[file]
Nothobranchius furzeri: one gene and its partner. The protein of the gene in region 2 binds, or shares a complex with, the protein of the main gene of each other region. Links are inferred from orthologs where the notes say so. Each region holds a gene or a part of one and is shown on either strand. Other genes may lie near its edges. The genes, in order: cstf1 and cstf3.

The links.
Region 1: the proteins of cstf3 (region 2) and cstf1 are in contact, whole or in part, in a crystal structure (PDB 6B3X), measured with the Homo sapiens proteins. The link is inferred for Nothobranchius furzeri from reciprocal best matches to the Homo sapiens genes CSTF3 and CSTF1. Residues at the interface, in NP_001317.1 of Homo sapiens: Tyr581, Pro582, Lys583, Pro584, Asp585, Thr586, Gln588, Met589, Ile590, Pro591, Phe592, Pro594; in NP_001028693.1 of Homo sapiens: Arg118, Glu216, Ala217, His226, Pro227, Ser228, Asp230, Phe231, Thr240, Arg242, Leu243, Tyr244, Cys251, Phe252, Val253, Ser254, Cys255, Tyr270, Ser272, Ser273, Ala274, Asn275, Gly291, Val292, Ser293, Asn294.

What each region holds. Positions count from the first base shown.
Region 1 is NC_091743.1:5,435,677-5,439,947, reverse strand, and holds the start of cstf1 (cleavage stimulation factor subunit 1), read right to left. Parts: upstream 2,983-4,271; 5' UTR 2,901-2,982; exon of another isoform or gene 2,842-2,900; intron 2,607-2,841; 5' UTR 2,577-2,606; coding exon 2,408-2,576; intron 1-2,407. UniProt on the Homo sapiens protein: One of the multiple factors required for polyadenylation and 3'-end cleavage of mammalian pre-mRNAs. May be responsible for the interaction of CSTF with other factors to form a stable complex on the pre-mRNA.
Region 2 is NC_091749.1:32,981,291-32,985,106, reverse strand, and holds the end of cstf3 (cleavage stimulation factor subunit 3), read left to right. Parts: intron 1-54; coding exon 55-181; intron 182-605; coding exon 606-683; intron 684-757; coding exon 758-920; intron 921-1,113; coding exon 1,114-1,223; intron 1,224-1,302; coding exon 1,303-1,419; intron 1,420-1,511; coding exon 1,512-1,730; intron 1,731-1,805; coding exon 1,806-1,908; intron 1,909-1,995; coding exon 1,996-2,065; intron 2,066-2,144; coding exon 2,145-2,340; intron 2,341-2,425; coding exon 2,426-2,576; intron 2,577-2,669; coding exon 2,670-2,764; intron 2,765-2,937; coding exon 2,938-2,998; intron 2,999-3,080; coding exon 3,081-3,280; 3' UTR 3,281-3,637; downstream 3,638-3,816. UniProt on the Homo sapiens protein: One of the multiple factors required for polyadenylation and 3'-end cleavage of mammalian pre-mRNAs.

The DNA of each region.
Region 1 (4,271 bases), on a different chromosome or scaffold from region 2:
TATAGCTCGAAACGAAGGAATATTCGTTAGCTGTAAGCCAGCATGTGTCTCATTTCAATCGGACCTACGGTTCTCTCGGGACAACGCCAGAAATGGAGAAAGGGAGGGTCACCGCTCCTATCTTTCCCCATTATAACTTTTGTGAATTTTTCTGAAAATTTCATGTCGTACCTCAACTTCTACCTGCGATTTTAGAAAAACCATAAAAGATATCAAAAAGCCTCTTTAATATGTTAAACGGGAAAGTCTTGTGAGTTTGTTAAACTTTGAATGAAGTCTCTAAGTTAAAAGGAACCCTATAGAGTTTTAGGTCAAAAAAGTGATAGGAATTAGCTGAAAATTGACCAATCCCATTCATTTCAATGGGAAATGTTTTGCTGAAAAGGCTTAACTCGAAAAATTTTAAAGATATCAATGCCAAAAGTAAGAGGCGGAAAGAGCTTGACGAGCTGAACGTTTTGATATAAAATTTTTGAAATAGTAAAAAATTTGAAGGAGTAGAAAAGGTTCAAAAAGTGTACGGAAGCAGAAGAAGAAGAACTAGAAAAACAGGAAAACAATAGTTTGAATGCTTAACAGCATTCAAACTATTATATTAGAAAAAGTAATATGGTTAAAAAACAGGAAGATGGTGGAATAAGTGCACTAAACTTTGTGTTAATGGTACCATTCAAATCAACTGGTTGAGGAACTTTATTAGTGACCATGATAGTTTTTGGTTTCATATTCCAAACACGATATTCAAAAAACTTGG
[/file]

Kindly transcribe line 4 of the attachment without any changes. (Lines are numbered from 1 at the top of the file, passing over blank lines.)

What each region holds. Positions count from the first base shown.